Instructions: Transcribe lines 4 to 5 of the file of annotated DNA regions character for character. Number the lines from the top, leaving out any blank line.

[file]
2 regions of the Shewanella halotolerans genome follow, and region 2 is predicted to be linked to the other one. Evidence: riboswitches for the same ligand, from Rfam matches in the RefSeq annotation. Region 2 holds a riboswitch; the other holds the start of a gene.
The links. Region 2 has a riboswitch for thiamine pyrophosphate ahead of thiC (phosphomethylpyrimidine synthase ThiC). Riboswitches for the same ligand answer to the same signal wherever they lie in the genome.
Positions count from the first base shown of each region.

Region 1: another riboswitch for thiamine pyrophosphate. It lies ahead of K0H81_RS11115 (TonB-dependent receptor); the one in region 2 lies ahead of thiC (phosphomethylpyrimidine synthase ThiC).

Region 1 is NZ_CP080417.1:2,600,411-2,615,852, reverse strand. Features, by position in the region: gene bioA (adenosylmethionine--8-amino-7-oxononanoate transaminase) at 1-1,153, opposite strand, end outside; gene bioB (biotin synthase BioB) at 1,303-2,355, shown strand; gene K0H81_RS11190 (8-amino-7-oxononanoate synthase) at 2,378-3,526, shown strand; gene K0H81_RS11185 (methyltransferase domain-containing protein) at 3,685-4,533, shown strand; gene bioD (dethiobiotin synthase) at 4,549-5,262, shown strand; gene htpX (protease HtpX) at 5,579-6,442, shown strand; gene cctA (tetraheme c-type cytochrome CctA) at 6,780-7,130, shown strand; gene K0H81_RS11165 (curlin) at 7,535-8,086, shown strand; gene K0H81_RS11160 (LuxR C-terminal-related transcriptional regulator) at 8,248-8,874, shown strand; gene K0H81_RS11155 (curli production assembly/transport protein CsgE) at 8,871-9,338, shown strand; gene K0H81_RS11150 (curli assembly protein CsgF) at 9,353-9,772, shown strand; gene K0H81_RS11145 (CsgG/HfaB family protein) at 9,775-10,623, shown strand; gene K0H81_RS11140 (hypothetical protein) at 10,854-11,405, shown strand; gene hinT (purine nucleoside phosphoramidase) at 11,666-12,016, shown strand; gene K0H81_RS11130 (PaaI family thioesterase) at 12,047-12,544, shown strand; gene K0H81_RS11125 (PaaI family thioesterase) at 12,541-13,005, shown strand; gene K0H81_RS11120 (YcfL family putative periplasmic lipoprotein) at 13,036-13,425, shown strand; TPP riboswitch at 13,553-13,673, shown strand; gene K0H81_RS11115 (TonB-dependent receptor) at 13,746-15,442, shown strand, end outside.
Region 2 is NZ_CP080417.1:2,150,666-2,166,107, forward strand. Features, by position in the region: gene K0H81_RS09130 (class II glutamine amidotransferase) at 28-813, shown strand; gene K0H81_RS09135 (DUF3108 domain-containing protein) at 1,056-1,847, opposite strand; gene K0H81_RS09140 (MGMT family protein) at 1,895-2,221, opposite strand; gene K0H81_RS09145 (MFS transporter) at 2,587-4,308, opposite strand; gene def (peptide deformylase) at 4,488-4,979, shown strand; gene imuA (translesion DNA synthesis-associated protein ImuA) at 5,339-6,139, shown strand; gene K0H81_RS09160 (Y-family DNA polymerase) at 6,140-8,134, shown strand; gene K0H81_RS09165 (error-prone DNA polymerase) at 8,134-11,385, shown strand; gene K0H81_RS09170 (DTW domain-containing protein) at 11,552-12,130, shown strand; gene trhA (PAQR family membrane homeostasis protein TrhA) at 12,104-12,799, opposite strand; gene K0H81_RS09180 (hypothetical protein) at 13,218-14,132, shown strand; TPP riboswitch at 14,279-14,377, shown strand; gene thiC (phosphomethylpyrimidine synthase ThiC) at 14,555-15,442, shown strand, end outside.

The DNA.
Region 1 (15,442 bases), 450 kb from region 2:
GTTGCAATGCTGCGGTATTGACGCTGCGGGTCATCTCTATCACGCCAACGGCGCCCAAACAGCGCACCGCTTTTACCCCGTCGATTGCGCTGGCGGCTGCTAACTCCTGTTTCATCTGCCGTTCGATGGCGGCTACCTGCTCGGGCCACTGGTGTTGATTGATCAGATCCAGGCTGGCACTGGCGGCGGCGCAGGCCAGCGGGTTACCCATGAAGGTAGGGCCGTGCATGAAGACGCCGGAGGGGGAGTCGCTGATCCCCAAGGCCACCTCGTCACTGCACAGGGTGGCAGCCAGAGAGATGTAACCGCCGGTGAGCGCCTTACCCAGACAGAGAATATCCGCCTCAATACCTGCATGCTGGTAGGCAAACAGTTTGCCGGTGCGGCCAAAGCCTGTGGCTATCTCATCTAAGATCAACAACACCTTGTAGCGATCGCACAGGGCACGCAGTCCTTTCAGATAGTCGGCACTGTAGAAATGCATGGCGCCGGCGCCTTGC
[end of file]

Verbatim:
Region 1: another riboswitch for thiamine pyrophosphate. It lies ahead of K0H81_RS11115 (TonB-dependent receptor); the one in region 2 lies ahead of thiC (phosphomethylpyrimidine synthase ThiC).

Region 1 is NZ_CP080417.1:2,600,411-2,615,852, reverse strand. Features, by position in the region: gene bioA (adenosylmethionine--8-amino-7-oxononanoate transaminase) at 1-1,153, opposite strand, end outside; gene bioB (biotin synthase BioB) at 1,303-2,355, shown strand; gene K0H81_RS11190 (8-amino-7-oxononanoate synthase) at 2,378-3,526, shown strand; gene K0H81_RS11185 (methyltransferase domain-containing protein) at 3,685-4,533, shown strand; gene bioD (dethiobiotin synthase) at 4,549-5,262, shown strand; gene htpX (protease HtpX) at 5,579-6,442, shown strand; gene cctA (tetraheme c-type cytochrome CctA) at 6,780-7,130, shown strand; gene K0H81_RS11165 (curlin) at 7,535-8,086, shown strand; gene K0H81_RS11160 (LuxR C-terminal-related transcriptional regulator) at 8,248-8,874, shown strand; gene K0H81_RS11155 (curli production assembly/transport protein CsgE) at 8,871-9,338, shown strand; gene K0H81_RS11150 (curli assembly protein CsgF) at 9,353-9,772, shown strand; gene K0H81_RS11145 (CsgG/HfaB family protein) at 9,775-10,623, shown strand; gene K0H81_RS11140 (hypothetical protein) at 10,854-11,405, shown strand; gene hinT (purine nucleoside phosphoramidase) at 11,666-12,016, shown strand; gene K0H81_RS11130 (PaaI family thioesterase) at 12,047-12,544, shown strand; gene K0H81_RS11125 (PaaI family thioesterase) at 12,541-13,005, shown strand; gene K0H81_RS11120 (YcfL family putative periplasmic lipoprotein) at 13,036-13,425, shown strand; TPP riboswitch at 13,553-13,673, shown strand; gene K0H81_RS11115 (TonB-dependent receptor) at 13,746-15,442, shown strand, end outside.